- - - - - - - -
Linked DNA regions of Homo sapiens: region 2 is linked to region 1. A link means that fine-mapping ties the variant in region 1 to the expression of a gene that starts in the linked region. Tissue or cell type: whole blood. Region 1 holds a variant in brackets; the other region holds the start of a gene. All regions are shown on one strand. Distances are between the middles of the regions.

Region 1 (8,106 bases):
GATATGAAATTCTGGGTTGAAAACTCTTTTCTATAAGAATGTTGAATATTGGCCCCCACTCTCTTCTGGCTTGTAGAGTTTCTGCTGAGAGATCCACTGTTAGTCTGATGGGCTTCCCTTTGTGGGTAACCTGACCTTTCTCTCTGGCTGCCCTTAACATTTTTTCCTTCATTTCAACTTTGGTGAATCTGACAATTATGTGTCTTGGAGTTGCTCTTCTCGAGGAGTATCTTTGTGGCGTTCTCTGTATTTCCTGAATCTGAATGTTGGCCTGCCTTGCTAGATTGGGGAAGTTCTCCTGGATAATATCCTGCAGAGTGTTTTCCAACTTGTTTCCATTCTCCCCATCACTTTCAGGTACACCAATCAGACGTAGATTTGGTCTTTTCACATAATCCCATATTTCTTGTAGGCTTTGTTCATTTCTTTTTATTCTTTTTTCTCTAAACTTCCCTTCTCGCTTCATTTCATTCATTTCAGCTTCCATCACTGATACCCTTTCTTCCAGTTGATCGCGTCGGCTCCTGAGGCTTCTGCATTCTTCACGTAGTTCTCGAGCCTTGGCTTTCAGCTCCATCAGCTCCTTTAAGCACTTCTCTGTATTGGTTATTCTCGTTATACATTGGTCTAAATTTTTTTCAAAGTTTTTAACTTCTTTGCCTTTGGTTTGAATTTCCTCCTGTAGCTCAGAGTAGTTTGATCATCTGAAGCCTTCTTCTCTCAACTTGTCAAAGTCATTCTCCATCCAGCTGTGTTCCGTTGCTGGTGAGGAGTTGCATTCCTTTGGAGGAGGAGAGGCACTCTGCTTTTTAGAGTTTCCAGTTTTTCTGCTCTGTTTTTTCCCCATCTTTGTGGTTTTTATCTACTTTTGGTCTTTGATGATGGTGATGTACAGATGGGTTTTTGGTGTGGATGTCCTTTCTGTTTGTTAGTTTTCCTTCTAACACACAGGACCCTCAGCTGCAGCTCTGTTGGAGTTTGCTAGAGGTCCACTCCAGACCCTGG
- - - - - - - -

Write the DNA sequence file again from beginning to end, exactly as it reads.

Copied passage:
Linked DNA regions of Homo sapiens: region 2 is linked to region 1. A link means that fine-mapping ties the variant in region 1 to the expression of a gene that starts in the linked region. Tissue or cell type: whole blood. Region 1 holds a variant in brackets; the other region holds the start of a gene. All regions are shown on one strand. Distances are between the middles of the regions.

Region 1 (8,106 bases):
GATATGAAATTCTGGGTTGAAAACTCTTTTCTATAAGAATGTTGAATATTGGCCCCCACTCTCTTCTGGCTTGTAGAGTTTCTGCTGAGAGATCCACTGTTAGTCTGATGGGCTTCCCTTTGTGGGTAACCTGACCTTTCTCTCTGGCTGCCCTTAACATTTTTTCCTTCATTTCAACTTTGGTGAATCTGACAATTATGTGTCTTGGAGTTGCTCTTCTCGAGGAGTATCTTTGTGGCGTTCTCTGTATTTCCTGAATCTGAATGTTGGCCTGCCTTGCTAGATTGGGGAAGTTCTCCTGGATAATATCCTGCAGAGTGTTTTCCAACTTGTTTCCATTCTCCCCATCACTTTCAGGTACACCAATCAGACGTAGATTTGGTCTTTTCACATAATCCCATATTTCTTGTAGGCTTTGTTCATTTCTTTTTATTCTTTTTTCTCTAAACTTCCCTTCTCGCTTCATTTCATTCATTTCAGCTTCCATCACTGATACCCTTTCTTCCAGTTGATCGCGTCGGCTCCTGAGGCTTCTGCATTCTTCACGTAGTTCTCGAGCCTTGGCTTTCAGCTCCATCAGCTCCTTTAAGCACTTCTCTGTATTGGTTATTCTCGTTATACATTGGTCTAAATTTTTTTCAAAGTTTTTAACTTCTTTGCCTTTGGTTTGAATTTCCTCCTGTAGCTCAGAGTAGTTTGATCATCTGAAGCCTTCTTCTCTCAACTTGTCAAAGTCATTCTCCATCCAGCTGTGTTCCGTTGCTGGTGAGGAGTTGCATTCCTTTGGAGGAGGAGAGGCACTCTGCTTTTTAGAGTTTCCAGTTTTTCTGCTCTGTTTTTTCCCCATCTTTGTGGTTTTTATCTACTTTTGGTCTTTGATGATGGTGATGTACAGATGGGTTTTTGGTGTGGATGTCCTTTCTGTTTGTTAGTTTTCCTTCTAACACACAGGACCCTCAGCTGCAGCTCTGTTGGAGTTTGCTAGAGGTCCACTCCAGACCCTGG